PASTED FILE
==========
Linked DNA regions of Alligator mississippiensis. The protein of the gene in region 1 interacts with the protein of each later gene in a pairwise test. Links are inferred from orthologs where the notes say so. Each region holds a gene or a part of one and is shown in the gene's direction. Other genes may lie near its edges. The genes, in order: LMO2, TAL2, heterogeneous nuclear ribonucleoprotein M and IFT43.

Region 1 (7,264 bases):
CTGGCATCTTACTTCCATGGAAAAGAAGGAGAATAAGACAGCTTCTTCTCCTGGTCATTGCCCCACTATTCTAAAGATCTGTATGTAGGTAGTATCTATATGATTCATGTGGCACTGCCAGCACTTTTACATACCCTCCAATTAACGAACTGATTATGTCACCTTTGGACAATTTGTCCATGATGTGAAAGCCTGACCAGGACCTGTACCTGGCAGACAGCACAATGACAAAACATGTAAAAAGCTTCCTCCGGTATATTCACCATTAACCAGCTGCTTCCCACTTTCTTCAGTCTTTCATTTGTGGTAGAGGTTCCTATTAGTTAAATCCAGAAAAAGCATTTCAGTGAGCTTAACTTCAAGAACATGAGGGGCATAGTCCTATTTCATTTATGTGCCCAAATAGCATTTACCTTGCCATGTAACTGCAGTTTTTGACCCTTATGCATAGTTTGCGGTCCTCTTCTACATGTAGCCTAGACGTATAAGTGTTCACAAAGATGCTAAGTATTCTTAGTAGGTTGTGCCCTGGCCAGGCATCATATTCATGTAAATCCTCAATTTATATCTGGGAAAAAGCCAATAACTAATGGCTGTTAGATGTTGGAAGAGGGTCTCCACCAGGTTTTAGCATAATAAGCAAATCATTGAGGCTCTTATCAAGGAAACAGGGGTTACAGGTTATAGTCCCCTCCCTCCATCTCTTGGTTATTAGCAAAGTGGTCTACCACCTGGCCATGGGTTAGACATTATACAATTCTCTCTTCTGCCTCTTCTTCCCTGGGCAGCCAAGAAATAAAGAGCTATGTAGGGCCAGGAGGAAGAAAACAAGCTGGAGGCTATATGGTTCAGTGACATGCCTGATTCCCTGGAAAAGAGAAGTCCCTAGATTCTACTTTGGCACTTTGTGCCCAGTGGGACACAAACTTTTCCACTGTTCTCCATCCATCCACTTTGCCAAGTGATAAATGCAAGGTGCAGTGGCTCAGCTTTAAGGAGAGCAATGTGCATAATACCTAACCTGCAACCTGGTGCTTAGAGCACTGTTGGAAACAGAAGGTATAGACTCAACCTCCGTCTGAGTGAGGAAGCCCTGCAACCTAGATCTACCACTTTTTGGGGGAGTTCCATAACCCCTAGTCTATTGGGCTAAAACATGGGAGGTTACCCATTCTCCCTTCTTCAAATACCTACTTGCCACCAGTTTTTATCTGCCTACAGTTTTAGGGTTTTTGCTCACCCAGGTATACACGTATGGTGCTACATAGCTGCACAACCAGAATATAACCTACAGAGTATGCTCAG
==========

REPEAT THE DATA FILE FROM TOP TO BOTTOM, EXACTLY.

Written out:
Linked DNA regions of Alligator mississippiensis. The protein of the gene in region 1 interacts with the protein of each later gene in a pairwise test. Links are inferred from orthologs where the notes say so. Each region holds a gene or a part of one and is shown in the gene's direction. Other genes may lie near its edges. The genes, in order: LMO2, TAL2, heterogeneous nuclear ribonucleoprotein M and IFT43.

Region 1 (7,264 bases):
CTGGCATCTTACTTCCATGGAAAAGAAGGAGAATAAGACAGCTTCTTCTCCTGGTCATTGCCCCACTATTCTAAAGATCTGTATGTAGGTAGTATCTATATGATTCATGTGGCACTGCCAGCACTTTTACATACCCTCCAATTAACGAACTGATTATGTCACCTTTGGACAATTTGTCCATGATGTGAAAGCCTGACCAGGACCTGTACCTGGCAGACAGCACAATGACAAAACATGTAAAAAGCTTCCTCCGGTATATTCACCATTAACCAGCTGCTTCCCACTTTCTTCAGTCTTTCATTTGTGGTAGAGGTTCCTATTAGTTAAATCCAGAAAAAGCATTTCAGTGAGCTTAACTTCAAGAACATGAGGGGCATAGTCCTATTTCATTTATGTGCCCAAATAGCATTTACCTTGCCATGTAACTGCAGTTTTTGACCCTTATGCATAGTTTGCGGTCCTCTTCTACATGTAGCCTAGACGTATAAGTGTTCACAAAGATGCTAAGTATTCTTAGTAGGTTGTGCCCTGGCCAGGCATCATATTCATGTAAATCCTCAATTTATATCTGGGAAAAAGCCAATAACTAATGGCTGTTAGATGTTGGAAGAGGGTCTCCACCAGGTTTTAGCATAATAAGCAAATCATTGAGGCTCTTATCAAGGAAACAGGGGTTACAGGTTATAGTCCCCTCCCTCCATCTCTTGGTTATTAGCAAAGTGGTCTACCACCTGGCCATGGGTTAGACATTATACAATTCTCTCTTCTGCCTCTTCTTCCCTGGGCAGCCAAGAAATAAAGAGCTATGTAGGGCCAGGAGGAAGAAAACAAGCTGGAGGCTATATGGTTCAGTGACATGCCTGATTCCCTGGAAAAGAGAAGTCCCTAGATTCTACTTTGGCACTTTGTGCCCAGTGGGACACAAACTTTTCCACTGTTCTCCATCCATCCACTTTGCCAAGTGATAAATGCAAGGTGCAGTGGCTCAGCTTTAAGGAGAGCAATGTGCATAATACCTAACCTGCAACCTGGTGCTTAGAGCACTGTTGGAAACAGAAGGTATAGACTCAACCTCCGTCTGAGTGAGGAAGCCCTGCAACCTAGATCTACCACTTTTTGGGGGAGTTCCATAACCCCTAGTCTATTGGGCTAAAACATGGGAGGTTACCCATTCTCCCTTCTTCAAATACCTACTTGCCACCAGTTTTTATCTGCCTACAGTTTTAGGGTTTTTGCTCACCCAGGTATACACGTATGGTGCTACATAGCTGCACAACCAGAATATAACCTACAGAGTATGCTCAG